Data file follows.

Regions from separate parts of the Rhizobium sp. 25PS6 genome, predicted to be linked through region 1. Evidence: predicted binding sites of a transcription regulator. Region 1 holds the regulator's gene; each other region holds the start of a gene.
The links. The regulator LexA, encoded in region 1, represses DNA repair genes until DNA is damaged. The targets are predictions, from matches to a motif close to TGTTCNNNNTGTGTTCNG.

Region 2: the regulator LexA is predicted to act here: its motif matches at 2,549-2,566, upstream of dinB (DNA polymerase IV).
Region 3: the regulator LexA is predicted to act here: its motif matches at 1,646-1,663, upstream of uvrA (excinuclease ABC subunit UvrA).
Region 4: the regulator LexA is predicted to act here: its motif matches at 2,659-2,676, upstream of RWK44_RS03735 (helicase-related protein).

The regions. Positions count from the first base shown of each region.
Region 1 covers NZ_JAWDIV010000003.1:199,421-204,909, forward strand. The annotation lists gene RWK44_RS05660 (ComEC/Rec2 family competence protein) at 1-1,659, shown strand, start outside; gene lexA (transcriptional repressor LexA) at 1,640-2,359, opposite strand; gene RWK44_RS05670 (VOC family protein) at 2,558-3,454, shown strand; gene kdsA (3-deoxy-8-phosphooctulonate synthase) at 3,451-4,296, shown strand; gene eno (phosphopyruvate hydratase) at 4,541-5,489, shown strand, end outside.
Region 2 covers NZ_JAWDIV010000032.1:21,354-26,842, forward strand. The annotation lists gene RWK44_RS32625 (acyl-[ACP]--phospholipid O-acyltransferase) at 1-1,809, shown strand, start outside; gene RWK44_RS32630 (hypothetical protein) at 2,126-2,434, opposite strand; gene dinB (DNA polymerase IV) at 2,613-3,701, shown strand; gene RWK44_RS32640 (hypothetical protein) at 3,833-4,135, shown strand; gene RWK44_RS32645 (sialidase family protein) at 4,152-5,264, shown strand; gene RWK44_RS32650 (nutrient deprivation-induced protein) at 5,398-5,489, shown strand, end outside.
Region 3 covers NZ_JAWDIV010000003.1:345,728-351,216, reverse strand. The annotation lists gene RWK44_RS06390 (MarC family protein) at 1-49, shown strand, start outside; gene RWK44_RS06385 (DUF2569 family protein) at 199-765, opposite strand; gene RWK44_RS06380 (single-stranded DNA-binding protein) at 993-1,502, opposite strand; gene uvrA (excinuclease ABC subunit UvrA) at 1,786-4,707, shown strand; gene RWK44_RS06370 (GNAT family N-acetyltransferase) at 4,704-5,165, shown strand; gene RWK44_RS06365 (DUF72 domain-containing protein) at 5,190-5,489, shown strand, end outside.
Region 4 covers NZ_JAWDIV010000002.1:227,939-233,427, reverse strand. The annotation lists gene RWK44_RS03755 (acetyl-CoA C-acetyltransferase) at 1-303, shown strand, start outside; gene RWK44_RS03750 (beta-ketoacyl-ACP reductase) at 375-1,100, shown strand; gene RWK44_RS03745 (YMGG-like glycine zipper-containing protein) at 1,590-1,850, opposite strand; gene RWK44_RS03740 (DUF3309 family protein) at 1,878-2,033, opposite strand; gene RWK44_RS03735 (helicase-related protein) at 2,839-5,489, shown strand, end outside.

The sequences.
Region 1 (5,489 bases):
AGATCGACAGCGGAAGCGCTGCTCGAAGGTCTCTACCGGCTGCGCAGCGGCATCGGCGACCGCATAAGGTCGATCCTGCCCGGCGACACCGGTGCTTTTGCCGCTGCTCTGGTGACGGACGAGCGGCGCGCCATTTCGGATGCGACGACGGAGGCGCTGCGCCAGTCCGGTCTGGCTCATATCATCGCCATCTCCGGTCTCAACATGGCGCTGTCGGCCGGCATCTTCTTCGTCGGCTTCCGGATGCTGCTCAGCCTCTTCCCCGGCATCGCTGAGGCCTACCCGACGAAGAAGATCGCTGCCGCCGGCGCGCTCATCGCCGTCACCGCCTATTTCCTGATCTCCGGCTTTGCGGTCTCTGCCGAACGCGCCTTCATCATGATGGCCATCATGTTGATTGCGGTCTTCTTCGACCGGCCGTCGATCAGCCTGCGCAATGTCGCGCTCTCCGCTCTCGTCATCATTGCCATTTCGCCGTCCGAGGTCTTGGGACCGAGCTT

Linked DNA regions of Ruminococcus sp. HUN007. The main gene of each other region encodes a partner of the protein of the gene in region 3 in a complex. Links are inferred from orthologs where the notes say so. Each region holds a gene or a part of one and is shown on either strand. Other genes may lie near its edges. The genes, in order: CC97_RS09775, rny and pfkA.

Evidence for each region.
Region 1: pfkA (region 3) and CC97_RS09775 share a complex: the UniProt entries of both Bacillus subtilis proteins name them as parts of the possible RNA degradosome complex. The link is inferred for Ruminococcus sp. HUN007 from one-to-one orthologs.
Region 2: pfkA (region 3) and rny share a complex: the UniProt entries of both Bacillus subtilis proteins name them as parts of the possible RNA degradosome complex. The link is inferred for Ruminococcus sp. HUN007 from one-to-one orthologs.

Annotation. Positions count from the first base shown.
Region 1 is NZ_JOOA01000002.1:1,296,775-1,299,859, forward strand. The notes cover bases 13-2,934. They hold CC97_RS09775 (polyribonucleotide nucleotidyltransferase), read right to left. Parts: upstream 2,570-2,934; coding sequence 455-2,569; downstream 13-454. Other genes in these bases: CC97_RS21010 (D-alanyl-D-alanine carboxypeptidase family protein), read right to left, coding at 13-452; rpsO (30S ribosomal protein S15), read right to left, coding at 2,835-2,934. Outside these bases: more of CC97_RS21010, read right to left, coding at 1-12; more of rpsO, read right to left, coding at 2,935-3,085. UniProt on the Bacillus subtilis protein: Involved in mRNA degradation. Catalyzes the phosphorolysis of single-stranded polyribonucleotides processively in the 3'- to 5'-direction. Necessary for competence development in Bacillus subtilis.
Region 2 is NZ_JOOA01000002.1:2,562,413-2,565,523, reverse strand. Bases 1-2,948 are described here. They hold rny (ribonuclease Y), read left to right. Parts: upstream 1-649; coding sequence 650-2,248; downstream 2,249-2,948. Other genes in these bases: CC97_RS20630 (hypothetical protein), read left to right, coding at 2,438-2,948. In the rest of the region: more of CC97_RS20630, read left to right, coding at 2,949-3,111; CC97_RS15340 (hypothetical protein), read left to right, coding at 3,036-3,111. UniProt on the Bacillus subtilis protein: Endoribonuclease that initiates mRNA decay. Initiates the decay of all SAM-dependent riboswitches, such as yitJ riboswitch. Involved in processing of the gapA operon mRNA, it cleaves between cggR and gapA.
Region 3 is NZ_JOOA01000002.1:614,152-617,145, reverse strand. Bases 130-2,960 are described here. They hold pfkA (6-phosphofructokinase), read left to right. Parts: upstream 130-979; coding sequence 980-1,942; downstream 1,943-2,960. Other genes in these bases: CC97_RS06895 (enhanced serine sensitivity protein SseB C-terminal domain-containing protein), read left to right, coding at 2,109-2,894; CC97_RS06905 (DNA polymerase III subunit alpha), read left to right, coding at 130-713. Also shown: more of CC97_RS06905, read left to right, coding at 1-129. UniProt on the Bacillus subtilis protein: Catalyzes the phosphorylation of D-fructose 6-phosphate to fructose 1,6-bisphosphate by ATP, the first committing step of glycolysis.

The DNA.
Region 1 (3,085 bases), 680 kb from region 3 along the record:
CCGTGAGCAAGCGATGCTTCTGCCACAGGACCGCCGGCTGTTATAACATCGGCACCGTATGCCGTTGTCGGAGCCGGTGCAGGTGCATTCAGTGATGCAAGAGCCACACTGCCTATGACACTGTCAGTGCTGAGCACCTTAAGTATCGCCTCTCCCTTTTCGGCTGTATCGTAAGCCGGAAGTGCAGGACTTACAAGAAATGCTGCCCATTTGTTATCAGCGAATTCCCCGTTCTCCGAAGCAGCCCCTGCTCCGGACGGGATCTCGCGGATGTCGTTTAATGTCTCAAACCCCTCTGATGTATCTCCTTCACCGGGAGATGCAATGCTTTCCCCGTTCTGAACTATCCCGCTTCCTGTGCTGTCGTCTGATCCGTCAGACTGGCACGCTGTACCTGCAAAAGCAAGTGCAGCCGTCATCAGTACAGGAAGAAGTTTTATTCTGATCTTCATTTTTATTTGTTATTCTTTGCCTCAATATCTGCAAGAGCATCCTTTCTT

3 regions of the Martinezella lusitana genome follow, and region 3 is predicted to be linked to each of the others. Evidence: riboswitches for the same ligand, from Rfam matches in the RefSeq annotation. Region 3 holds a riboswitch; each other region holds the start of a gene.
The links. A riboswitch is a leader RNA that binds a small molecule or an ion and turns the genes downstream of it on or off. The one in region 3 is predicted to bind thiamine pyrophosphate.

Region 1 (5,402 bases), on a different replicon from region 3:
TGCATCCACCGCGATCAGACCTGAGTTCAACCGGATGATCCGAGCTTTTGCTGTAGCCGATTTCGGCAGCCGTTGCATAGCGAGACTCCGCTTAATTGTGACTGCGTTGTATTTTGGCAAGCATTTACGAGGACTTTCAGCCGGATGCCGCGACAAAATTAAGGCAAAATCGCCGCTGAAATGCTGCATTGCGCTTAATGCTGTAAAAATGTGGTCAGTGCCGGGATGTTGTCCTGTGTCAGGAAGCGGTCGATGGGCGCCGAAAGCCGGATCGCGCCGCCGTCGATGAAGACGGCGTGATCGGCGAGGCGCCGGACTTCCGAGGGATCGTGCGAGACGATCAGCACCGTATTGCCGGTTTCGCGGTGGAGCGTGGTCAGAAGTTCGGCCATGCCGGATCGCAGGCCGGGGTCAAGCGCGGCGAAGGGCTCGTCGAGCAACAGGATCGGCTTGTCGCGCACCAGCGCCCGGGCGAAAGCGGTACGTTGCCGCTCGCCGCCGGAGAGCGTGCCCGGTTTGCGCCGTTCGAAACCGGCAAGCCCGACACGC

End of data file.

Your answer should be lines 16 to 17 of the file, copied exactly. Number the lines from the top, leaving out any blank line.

Region 1: pfkA (region 3) and CC97_RS09775 share a complex: the UniProt entries of both Bacillus subtilis proteins name them as parts of the possible RNA degradosome complex. The link is inferred for Ruminococcus sp. HUN007 from one-to-one orthologs.
Region 2: pfkA (region 3) and rny share a complex: the UniProt entries of both Bacillus subtilis proteins name them as parts of the possible RNA degradosome complex. The link is inferred for Ruminococcus sp. HUN007 from one-to-one orthologs.